Another audible reminder of Aprils return is the distant rumble of thunder. In fact, MSP averages nearly 3 thunderstorm days during the month and one of those days could be today.
Scattered showers and a few faint growls will be possible thanks to a cloud near you. The sun finally makes an appearance later today with temps warming into the 60s. Monday will be another beauty, but it appears that Old Man Winter may try to stomp on our springy parade late next week. It's too early to get specific, but latest model guidance suggests areas of wet heavy snow somewhere in the Upper Midwest. I hope I'm wrong, but don't put away the shovels just yet.
MSP averages 2.4 inches of snow in April. Last April we had a record 26.1 - WOW!
SUNDAY: Lingering AM T-showers. PM clearing. Winds: WSW 5-10. High: 64.
SUNDAY NIGHT: Mostly clear and quiet. Winds: W 5-10. Low: 42.
MONDAY: Mild sunshine. Few showers up north. Winds: WNW 5-10. High: 67.
TUESDAY: Not as warm. Clouds increase late. Winds: ENE 5-10. Wake-up: 40. High:53.
WEDNESDAY: Windy. Chance of rain and snow. Winds: E 10-25. Wake-up: 34. High: 40.
THURSDAY: Could be messy. Chance of rain and snow. Winds: ENE 15-30. Wake-up: 33. High: 41.
FRIDAY: Mostly cloudy, lingering snow showers. Winds: NNW 10-20. Wake-up: 28. High: 39.
SATURDAY: Quieter. Sun returns. Winds: WSW 5-10. Wake-up: 27. High: 44.
This Day in Weather History
1857: A cold snap hits the United States, with snow reported in every state.
Average High/Low for Minneapolis
Average High: 53F (Record: 83F set in 1991)
Average Low: 33F (Record: 6F set in 1936)
Record Rainfall: 1.72" set in 1919
Record Snowfall: 18.9" set in 1923
Sunrise/Sunset Times for Minneapolis
Hours of Daylight: ~13 hours & 5 minutes
Daylight GAINED since yesterday: ~ 3 minutes & 5 seconds
Daylight GAINED since winter solstice (December 21st): ~4 hours and 20 minutes
Moon Phase for April 7th at Midnight
2.9 Days Since New Moon
What's in the Night Sky?
According to EarthSky.org this is what will be visible in the night sky over the next several nights:
"Many skywatchers enjoy seeing the young moon return each month to the west after sunset. If you’re one of them, now is the time to look for that fleet little moon that appears in the west at evening twilight, then sets before nightfall. Generally, any moon that’s less than one day old (or 24 hours past new moon) is hard to spot with the eye alone, or, sometimes, even with binoculars. For the most of the world on April 6, 2019, however, the moon will be over one day old after sunset. In other words, if you have a clear and unobstructed horizon in the direction of sunset, you have a good chance of catching the whisker-thin young moon after sunset on April 6. Then, as the evenings pass – as Earth spins on its axis day by day, and the moon moves in orbit around Earth, thereby inching farther from the sun on our sky’s dome – you’ll find the moon more easily each evening. As our chart shows, it’ll appear a little higher in the west after sunset in each of the coming evenings."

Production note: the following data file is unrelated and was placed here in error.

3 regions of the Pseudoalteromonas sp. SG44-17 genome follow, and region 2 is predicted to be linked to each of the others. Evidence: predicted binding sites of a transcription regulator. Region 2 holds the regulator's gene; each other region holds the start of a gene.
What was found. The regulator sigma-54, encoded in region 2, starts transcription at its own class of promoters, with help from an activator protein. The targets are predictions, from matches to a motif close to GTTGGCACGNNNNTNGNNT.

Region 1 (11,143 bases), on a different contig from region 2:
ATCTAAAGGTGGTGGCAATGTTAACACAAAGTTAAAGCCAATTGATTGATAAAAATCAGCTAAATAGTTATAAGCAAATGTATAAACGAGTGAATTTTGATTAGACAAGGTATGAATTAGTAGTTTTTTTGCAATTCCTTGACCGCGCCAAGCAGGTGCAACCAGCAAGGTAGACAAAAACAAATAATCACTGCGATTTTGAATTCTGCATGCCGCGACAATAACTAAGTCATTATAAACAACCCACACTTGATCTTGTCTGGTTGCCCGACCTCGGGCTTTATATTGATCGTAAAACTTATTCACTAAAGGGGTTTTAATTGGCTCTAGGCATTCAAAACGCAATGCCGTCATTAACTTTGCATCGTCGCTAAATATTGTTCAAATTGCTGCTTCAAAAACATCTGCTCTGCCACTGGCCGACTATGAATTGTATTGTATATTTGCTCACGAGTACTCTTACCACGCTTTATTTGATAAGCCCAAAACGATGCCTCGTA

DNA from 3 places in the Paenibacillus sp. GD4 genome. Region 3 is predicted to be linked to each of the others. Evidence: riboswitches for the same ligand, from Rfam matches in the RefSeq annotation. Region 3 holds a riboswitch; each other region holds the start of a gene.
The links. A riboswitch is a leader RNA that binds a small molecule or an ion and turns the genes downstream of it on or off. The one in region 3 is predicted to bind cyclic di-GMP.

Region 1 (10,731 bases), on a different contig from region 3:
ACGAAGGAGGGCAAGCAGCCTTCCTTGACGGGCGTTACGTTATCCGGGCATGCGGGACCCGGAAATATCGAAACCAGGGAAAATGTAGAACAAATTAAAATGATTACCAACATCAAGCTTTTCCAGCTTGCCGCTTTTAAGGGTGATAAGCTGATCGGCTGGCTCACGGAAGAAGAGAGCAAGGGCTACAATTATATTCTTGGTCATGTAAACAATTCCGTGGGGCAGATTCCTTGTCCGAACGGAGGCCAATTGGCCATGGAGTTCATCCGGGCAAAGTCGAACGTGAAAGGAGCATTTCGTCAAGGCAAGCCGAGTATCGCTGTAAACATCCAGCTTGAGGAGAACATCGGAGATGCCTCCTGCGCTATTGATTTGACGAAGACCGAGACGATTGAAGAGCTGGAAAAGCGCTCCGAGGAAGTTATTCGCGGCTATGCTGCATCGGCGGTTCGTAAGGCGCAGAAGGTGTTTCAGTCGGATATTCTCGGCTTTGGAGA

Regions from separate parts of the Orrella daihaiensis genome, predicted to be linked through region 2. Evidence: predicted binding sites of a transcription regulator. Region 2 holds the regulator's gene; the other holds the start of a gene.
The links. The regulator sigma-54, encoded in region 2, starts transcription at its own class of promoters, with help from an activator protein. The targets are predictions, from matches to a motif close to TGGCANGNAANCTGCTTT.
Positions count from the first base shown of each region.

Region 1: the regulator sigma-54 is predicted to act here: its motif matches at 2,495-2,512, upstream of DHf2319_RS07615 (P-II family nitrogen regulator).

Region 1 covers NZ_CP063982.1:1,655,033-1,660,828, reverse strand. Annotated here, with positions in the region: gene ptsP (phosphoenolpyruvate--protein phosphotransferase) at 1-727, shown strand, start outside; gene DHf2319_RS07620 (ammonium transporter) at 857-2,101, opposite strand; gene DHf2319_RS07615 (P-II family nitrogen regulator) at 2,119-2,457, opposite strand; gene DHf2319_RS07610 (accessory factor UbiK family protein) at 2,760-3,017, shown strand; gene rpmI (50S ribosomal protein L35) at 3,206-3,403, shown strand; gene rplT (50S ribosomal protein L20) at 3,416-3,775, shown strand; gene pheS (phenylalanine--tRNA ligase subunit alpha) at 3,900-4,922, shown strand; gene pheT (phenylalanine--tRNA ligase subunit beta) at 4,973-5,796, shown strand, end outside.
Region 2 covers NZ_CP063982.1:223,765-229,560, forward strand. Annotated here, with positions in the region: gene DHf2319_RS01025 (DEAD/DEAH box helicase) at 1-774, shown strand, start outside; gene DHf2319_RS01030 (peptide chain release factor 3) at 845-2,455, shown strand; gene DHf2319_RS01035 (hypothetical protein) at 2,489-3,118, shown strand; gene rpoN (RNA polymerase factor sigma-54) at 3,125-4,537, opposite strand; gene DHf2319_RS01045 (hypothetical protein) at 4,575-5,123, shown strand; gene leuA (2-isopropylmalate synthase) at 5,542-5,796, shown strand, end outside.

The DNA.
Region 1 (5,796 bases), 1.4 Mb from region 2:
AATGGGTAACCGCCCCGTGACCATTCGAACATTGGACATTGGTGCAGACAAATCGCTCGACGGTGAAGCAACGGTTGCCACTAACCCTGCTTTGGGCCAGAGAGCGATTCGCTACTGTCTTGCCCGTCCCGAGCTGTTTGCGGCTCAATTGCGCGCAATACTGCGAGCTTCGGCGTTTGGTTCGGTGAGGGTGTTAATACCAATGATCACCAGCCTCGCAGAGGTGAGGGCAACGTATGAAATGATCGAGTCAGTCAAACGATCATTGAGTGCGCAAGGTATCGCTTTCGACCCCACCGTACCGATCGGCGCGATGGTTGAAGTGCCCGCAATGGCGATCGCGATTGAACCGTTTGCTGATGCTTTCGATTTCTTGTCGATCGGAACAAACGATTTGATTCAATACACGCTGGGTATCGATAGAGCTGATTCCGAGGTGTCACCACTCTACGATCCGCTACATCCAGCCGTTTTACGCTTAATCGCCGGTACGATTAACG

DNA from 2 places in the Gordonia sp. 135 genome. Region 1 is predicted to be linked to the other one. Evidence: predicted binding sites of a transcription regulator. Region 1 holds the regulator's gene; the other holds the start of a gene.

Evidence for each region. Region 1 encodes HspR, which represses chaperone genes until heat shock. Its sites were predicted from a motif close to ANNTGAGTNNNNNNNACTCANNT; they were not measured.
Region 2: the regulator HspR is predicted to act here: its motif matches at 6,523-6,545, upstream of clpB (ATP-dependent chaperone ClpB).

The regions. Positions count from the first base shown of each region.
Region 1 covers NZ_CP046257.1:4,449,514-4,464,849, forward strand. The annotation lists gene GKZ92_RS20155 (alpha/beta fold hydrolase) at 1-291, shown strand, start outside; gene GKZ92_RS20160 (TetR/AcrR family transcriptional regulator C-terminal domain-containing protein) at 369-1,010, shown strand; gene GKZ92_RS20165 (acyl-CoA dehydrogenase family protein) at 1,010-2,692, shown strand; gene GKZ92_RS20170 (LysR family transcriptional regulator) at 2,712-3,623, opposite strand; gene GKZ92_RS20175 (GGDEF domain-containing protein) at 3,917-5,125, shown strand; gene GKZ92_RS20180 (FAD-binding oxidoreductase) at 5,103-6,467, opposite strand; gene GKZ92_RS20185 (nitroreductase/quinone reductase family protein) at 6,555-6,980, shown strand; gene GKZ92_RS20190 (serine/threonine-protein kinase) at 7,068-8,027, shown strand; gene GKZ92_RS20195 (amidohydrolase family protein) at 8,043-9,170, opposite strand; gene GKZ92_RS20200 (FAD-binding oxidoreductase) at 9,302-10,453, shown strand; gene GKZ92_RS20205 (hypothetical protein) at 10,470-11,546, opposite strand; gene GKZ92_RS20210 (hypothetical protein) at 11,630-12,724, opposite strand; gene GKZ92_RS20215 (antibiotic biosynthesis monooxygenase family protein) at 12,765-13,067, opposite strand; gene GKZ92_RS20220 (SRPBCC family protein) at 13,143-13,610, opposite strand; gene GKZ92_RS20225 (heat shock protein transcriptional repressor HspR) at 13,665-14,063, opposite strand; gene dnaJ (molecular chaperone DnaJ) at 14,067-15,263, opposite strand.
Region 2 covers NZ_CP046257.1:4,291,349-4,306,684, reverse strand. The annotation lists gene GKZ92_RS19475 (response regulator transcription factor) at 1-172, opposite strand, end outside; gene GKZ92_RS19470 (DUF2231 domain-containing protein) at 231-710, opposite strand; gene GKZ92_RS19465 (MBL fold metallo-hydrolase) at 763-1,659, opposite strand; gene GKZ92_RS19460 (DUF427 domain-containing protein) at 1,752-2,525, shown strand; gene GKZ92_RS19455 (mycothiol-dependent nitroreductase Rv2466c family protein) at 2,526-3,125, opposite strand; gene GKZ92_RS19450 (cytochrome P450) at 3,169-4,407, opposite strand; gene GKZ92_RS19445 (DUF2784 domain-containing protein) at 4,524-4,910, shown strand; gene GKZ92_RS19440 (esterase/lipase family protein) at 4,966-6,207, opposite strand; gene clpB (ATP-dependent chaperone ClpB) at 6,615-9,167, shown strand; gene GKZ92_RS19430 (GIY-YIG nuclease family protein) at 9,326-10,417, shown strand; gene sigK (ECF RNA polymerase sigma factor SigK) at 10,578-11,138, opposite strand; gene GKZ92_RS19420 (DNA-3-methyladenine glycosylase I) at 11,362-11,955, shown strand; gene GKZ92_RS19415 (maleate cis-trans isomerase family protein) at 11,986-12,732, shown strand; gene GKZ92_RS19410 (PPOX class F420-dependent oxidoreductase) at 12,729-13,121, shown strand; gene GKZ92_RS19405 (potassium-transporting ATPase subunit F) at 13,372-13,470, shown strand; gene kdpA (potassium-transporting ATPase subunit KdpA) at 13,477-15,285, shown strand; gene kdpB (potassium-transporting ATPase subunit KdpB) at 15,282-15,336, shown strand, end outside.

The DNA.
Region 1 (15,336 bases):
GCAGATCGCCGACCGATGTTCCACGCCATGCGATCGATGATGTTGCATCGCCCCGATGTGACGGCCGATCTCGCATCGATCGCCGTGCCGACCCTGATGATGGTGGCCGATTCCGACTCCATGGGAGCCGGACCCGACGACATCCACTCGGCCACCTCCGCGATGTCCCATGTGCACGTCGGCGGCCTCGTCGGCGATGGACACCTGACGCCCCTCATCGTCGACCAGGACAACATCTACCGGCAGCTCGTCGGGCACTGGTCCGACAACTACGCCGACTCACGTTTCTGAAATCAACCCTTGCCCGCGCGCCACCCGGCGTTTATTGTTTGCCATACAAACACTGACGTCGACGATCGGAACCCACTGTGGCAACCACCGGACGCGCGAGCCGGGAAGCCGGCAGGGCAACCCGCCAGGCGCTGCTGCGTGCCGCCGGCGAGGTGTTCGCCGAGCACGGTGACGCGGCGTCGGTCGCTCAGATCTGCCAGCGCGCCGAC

"The Ocean's Tipping Point Has Been Reached"
"The ocean is the backbone of our planet, and just because much of it is unseen to us land-living humans, it does not mean that it’s not important every day. The problem is the ocean is so vast, and it has done an amazing job at being a sponge for human-created emissions. But it needs to be reiterated that the ocean is in danger. The impacts of climate change and illegal, unregulated, and unreported fisheries are the main challenges that the ocean faces. Ghost fishing gear — items that have been lost, abandoned, or disposed of — continue to catch marine organisms."
"The US Hasn't Been This Wet in Years"
"The U.S. drought map hasn’t looked this boring in a while. According to the U.S. Drought Monitor, the Lower 48 appears to be experiencing less severe drought than any time in the past 19 years of record keeping. A wet wrap to 2018 and continued rain and snow to start 2019 mean that just 5.73 percent of the U.S. is currently in drought. That’s great news for drought plagued California and the West as a whole, though unfortunately it also means the Midwest is underwater. The distinct lack of drought was first picked up on by the Washington Post’s Capital Weather Gang. The Drought Monitor uses a scale from 0-4 where zero indicates “abnormally dry” conditions and 1-4 are various levels of drought going from moderate to exceptional. In addition to the percentage of the contiguous U.S. in drought, another roughly 15 percent is abnormally dry. That means nearly 80 percent of the country is drought-free, which as Capital Weather Gang puts it, is “quite a reversal from summer 2012, when less than 20 percent of the Lower 48 was drought-free.”
Thanks for checking in and don't forget to follow me on Twitter @TNelsonWX